Determining the principal legacies of a namesake obliges the University to study and make a scholarly judgment on how the namesake’s legacies should be understood. Prevailing historical memories may be misleading or incorrect, and prevailing scholarly views may be incomplete.
A principal legacy would be fundamentally at odds with the mission of the University if, for example, it contradicted the University’s avowed goal of making the world a better place through, among other things, the education of future leaders in an “ethical, interdependent, and diverse community.” A principal legacy of racism and bigotry would contradict this goal.

Was the relevant principal legacy significantly contested in the time and place in which the namesake lived?
Evaluating a namesake by the standards of the namesake’s time and place offers a powerful measure of the legacy today. Such an evaluation does not commit the University to a relativist view of history and ethics. An important reason to attend to the standards of a namesake’s time and place is that doing so recognizes the moral fallibility of those who aim to evaluate the past. Paying attention to the standards of the time also usefully distinguishes those who actively promoted some morally odious practice, or dedicated much of their lives to upholding that practice, on the one hand, from those whose relationship to such a practice was unexceptional, on the other.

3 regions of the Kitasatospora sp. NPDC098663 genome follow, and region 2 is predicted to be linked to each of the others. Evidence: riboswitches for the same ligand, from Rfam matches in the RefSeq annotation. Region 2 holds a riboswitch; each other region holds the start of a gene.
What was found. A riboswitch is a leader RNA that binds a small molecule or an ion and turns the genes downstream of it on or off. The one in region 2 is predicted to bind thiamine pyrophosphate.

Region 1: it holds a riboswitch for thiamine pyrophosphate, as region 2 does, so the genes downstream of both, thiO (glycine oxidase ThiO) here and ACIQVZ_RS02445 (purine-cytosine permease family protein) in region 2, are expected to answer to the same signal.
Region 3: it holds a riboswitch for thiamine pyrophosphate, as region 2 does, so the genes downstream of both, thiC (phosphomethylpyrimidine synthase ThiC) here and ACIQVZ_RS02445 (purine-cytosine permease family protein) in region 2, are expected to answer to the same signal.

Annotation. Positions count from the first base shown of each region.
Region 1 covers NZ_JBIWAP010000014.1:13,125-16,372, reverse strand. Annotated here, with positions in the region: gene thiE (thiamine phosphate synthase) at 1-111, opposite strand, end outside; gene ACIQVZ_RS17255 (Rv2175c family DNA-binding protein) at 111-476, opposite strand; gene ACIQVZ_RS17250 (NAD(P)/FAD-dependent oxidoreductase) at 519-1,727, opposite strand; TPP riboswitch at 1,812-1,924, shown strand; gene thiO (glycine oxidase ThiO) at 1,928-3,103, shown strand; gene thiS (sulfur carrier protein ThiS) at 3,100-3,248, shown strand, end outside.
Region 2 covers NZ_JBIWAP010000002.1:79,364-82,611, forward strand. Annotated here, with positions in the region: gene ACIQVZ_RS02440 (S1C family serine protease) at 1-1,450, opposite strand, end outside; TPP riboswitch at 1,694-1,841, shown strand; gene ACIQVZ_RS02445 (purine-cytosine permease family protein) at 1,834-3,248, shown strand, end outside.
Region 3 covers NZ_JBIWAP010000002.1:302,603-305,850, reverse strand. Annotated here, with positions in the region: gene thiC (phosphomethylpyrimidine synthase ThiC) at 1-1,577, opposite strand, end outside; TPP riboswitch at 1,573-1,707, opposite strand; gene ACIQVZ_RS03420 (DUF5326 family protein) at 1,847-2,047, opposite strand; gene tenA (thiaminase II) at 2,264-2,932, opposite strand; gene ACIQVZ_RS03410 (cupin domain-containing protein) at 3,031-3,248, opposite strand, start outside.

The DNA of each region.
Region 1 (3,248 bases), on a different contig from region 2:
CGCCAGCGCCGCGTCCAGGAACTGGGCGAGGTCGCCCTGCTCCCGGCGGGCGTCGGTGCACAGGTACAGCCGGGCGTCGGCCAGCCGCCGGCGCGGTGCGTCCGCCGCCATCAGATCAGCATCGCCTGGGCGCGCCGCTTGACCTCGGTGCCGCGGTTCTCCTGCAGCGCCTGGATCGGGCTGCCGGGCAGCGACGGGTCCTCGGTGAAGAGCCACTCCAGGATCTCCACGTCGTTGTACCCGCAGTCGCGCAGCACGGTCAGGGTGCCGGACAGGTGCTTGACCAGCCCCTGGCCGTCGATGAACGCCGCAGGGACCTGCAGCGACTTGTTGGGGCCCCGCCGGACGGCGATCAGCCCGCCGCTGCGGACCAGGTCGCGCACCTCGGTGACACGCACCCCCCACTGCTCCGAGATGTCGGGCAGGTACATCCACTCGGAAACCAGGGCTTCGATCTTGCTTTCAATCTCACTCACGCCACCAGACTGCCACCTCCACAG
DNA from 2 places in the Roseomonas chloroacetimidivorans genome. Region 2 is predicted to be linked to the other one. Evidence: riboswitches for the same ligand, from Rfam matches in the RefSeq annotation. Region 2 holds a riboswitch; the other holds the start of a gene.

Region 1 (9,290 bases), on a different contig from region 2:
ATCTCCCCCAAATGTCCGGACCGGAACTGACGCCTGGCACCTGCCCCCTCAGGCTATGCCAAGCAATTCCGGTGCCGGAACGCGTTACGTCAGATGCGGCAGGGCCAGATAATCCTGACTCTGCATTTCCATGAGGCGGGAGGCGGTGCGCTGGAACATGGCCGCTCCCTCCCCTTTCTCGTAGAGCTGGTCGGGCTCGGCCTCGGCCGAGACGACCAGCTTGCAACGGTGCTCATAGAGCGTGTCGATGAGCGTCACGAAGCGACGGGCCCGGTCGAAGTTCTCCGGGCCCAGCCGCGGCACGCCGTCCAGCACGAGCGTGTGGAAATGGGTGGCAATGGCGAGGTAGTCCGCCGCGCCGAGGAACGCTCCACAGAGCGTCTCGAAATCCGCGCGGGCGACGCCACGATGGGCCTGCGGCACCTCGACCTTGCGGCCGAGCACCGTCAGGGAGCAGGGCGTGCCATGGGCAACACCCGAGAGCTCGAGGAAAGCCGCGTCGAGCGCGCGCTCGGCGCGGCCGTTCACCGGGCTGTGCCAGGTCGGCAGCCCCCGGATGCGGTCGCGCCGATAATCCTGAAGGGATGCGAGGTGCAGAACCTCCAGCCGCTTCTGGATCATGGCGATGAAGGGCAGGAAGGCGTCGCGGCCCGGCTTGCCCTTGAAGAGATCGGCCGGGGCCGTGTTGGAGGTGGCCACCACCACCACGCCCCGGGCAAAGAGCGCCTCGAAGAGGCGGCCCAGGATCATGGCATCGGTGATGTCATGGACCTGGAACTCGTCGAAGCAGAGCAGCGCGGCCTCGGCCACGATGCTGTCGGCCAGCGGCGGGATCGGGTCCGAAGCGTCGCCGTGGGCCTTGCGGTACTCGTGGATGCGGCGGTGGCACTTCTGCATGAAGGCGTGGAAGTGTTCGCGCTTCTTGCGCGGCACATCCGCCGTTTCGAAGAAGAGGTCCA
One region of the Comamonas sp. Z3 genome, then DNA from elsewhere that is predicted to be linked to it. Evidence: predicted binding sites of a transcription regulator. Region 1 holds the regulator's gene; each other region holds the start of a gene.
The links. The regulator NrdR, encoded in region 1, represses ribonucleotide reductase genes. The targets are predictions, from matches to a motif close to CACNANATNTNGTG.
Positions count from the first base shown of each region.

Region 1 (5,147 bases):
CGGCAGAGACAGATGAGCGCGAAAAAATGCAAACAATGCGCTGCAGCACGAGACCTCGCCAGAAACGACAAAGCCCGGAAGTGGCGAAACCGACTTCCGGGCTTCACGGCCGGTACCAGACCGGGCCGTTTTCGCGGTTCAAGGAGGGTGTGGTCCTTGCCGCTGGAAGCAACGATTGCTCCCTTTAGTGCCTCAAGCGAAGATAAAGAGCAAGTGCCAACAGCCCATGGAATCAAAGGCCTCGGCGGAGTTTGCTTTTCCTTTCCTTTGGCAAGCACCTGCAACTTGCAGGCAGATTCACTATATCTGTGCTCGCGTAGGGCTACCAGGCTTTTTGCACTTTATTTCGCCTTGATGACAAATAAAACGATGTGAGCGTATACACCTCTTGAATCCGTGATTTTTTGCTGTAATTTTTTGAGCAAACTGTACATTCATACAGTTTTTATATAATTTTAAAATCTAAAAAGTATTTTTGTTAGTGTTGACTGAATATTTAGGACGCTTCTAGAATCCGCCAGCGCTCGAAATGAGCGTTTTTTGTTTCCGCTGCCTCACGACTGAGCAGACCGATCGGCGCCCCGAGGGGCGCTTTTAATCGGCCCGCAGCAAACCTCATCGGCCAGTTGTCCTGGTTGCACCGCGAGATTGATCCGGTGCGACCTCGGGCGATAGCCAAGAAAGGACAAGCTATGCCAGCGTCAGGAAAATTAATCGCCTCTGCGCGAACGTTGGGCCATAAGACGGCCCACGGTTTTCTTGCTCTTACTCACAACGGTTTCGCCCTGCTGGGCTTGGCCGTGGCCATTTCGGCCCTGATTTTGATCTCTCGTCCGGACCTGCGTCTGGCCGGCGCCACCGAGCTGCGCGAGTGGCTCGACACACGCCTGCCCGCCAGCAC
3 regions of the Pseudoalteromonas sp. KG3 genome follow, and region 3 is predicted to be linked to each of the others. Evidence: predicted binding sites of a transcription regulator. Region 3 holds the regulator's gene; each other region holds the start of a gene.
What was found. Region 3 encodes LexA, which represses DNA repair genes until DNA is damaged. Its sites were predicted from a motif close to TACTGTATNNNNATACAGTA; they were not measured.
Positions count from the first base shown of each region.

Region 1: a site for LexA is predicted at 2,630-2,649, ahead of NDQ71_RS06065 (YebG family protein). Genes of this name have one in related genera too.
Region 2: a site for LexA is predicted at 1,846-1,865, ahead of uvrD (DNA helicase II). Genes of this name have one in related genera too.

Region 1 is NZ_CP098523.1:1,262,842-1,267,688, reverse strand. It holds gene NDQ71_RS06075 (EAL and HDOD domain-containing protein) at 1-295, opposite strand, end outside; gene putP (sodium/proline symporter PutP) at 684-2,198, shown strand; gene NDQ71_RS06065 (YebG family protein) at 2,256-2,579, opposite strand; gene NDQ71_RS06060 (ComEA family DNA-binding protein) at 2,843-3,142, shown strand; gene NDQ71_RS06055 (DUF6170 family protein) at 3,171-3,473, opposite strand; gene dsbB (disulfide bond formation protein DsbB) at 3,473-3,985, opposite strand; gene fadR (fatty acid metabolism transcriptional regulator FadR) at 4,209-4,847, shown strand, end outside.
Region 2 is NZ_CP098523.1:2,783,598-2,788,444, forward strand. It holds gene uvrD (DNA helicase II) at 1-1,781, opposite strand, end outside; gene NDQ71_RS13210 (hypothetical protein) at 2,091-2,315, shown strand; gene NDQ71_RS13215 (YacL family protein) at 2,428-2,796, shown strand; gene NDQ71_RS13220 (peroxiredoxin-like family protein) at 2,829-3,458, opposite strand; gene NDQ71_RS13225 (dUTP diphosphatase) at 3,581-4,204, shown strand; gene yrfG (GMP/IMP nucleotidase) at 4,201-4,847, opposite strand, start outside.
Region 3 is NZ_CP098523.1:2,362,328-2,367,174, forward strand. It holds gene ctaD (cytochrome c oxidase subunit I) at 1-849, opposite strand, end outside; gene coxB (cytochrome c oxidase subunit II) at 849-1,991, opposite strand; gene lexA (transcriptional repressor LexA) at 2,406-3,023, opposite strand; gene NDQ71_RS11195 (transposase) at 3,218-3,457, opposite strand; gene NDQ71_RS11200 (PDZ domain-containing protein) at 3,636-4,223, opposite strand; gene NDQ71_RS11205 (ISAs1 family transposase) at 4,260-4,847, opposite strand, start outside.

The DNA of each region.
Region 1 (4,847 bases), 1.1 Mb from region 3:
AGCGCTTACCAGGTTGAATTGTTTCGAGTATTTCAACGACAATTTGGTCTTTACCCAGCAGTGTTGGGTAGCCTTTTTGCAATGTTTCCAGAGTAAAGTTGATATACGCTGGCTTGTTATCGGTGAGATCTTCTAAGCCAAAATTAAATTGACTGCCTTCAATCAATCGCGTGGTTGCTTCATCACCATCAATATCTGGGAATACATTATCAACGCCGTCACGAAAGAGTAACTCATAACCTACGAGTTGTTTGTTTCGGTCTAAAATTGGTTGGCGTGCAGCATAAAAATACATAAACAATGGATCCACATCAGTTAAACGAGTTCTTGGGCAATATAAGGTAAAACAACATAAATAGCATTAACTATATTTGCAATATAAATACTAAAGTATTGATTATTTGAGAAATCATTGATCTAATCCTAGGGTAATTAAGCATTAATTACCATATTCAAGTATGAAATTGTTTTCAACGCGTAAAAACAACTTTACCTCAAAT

The idea that people can have unexceptional relationships to moral horrors is one of the most disturbing features in human history. Examining the standards of a namesake’s time and place therefore does more than confront us with the limits of our own capacities. It helps us see people as embedded in particular times and particular places – and it helps us identify those whose legacies are properly thought of as singularly and distinctively unworthy of honor.

Renaming is more likely to be warranted (a) when insistent and searching critiques of the relevant legacy were available at the time and place in which the namesake lived, than (b) when the conduct of the namesake was unexceptional and therefore not subject to such insistent and searching critique.

1 The example of Yale University’s list of renaming principles is useful as a guide to understanding the concept of “principal legacy”; see pages 19-21 in the report linked here: https://president.yale.edu/advisory-groups/presidents-committees/committ... (See Appendix A)